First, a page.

We ask our clients to download a free app called POP. This allows the customer to take a picture of their drawings and then assign actions to the buttons. It’s a really cool app and works very well. It also helps the development team to understand what is going to be on each screen along with any possible transitions between screens and menu items for example.
Another important point to remember is that the client may assume that landscape and portrait modes of the app just happen and everything fits into place automatically. This isn’t the case.
8. Database and data outputs
If the client has their own database outputs that require integration into the app, then include samples of the database structure or output files for the developers to inspect. If the database structure is totally hideous, then there could be extra costs to integrate or even tidy up its structure. It could be the case that the client is using a third party company for the database so again, be clear on who has ownership.
I’ve seen this destroy many projects in the past so make sure this highlighted early and included in the brief.
This often catches out many clients so make sure that this is specified in the brief. If the mobile app is pushing, pulling and storing data from a database of some kind or requires integrating to an external data source or environment then some form of hosting is required. The hosting will either be for the database of the API that the developers will build.
If the client is providing the hosting and the app has to connect into their hosted environment, then make sure this is specified in the brief. Ask for the framework type (.net) and security governance and data.
If the client is going to be providing a service and doesn’t have a support mechanism in place to either a) accept feedback b) listen to and respond to feedback then they will be in trouble.
In addition to this, the mobile app is going to need supporting technically. Ideally you need to provide this to client and charge accordingly. Support items will cover aspects such as bug fixing, hosting and compatibility with new versions of software. On this note, you should also be clear what mobile operating system version the app will support. Will it be Android 4.0 and above and iOS6 and above.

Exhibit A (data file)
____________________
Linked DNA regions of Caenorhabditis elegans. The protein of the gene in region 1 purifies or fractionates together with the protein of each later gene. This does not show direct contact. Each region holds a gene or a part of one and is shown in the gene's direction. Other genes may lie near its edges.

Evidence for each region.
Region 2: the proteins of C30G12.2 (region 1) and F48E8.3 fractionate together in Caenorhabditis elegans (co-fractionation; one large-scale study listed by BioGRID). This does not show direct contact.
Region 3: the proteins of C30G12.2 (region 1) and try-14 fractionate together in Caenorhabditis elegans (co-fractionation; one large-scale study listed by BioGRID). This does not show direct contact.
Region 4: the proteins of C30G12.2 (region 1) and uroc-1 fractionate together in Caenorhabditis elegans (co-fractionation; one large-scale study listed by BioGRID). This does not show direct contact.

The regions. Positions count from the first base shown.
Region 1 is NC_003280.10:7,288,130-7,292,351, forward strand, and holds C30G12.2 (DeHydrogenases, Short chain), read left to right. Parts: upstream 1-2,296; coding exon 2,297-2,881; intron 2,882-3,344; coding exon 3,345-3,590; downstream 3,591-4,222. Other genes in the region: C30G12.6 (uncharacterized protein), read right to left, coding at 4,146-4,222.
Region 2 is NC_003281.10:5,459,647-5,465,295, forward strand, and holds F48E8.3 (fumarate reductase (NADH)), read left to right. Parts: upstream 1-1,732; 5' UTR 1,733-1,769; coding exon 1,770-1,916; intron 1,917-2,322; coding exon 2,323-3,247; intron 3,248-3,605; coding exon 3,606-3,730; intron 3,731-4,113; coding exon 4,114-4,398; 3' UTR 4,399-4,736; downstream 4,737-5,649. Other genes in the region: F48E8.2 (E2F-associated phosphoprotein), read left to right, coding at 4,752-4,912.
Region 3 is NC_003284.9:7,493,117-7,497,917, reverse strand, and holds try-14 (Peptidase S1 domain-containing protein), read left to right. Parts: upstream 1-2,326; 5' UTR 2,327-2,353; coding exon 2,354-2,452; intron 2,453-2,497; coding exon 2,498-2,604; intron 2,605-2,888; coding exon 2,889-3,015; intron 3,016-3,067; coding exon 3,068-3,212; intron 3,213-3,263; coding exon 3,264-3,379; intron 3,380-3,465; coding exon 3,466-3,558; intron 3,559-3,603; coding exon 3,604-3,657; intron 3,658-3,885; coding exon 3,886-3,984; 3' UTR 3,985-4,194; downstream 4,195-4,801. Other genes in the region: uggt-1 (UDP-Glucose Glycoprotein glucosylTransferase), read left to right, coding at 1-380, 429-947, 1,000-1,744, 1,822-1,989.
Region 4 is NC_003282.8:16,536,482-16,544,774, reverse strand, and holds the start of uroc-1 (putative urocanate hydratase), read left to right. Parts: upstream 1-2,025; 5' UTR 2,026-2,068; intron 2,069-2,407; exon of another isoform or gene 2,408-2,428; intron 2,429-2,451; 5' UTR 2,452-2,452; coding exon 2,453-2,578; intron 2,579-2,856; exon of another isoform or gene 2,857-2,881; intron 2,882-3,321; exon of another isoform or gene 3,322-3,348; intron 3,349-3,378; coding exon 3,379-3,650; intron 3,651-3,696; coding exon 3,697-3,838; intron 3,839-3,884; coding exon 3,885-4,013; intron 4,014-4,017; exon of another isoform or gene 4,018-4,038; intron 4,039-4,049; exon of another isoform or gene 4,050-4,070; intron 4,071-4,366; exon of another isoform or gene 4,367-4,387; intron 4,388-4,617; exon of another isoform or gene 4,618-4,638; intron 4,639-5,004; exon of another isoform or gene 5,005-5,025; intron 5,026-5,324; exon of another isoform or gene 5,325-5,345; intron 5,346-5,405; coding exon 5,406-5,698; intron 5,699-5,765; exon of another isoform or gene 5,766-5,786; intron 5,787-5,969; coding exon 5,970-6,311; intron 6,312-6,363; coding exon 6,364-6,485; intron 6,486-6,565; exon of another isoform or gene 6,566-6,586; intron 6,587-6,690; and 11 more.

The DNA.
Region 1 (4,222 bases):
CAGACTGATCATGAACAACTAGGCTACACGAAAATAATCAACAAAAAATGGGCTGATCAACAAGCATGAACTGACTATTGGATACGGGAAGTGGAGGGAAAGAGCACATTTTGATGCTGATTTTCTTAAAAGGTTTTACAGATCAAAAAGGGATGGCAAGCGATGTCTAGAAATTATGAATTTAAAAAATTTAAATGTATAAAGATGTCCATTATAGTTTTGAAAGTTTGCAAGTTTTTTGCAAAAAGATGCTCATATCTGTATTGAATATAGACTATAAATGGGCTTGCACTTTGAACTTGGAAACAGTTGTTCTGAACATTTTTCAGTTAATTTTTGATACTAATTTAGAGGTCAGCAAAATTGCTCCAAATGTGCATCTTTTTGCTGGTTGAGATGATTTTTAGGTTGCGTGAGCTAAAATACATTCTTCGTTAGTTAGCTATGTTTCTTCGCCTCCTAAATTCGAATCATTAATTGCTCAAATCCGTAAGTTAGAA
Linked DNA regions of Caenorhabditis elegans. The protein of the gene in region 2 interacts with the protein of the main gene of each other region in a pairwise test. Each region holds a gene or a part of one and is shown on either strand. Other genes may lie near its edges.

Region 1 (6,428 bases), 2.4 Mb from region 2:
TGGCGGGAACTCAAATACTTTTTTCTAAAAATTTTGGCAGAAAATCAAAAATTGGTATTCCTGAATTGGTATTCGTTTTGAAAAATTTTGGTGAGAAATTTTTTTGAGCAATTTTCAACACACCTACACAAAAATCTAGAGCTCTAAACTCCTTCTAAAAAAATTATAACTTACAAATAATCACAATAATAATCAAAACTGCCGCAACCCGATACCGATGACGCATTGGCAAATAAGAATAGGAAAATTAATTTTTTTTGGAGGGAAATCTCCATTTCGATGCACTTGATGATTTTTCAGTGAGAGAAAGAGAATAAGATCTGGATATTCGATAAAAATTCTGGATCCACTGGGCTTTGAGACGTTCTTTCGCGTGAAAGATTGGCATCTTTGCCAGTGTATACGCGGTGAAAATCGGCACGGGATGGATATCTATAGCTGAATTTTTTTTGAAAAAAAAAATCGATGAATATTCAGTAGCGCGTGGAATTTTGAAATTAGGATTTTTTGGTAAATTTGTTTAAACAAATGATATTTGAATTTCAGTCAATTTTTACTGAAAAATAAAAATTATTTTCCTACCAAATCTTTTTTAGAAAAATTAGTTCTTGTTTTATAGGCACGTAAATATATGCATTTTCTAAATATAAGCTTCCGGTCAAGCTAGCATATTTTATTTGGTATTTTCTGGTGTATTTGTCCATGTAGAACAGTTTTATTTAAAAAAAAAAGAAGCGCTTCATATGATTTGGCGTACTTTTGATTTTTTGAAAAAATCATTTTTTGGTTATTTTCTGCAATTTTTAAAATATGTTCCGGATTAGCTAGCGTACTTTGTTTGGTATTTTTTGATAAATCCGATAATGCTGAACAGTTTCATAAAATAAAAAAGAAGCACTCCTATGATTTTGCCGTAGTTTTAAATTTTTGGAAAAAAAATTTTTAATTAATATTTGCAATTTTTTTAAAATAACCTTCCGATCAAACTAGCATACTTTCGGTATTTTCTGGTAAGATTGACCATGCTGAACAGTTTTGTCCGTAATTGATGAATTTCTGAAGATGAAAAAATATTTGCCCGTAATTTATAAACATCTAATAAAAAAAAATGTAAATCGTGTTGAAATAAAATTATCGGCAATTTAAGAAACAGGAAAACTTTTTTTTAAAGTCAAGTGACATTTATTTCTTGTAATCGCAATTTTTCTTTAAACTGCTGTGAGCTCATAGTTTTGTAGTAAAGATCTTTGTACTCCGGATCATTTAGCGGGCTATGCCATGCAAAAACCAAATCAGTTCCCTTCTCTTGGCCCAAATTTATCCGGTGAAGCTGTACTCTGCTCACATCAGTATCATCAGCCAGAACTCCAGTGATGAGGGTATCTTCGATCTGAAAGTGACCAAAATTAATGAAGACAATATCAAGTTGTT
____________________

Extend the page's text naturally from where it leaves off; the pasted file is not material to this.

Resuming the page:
Apps don’t promote themselves and whilst not a concern of the development team as such, the brief should at least highlight the marketing channels that will be used to expose the application. This isn’t necessarily a ‘must’ for the brief but could open up an opportunity for you to help the customer and provide marketing services on top of development. It’s what we do at Integrated Change.
12. Time Frame
It frustrates me greatly when I see a brief that specifies the ‘date to be live’ without an actual reason behind it. This assumes that they have somehow hacked into your development timetable and have conveniently helped themselves to a spare time box.
Has the client got a compelling reason why they want the app live? Maybe they have PR lined up or plan to make a big splash at an event? If they have, then you wonder why they have organised this without prior knowledge of mobile app development lead-times.
It happens, but if they want it delivered on a certain date then the client must be prepared to pay extra for the privilege of additional resources. Alternatively, they go somewhere else.
So there we have it: The 12 items that should be incorporated into a client’s mobile app brief.
Ensuring that you capture these will make for a very happy developer-client relationship. It will also help to minimise any nasty surprises when design and development begins. What else could be included – let us know what you think.
We will be checking that you have read this blog post when we next receive your mobile app brief!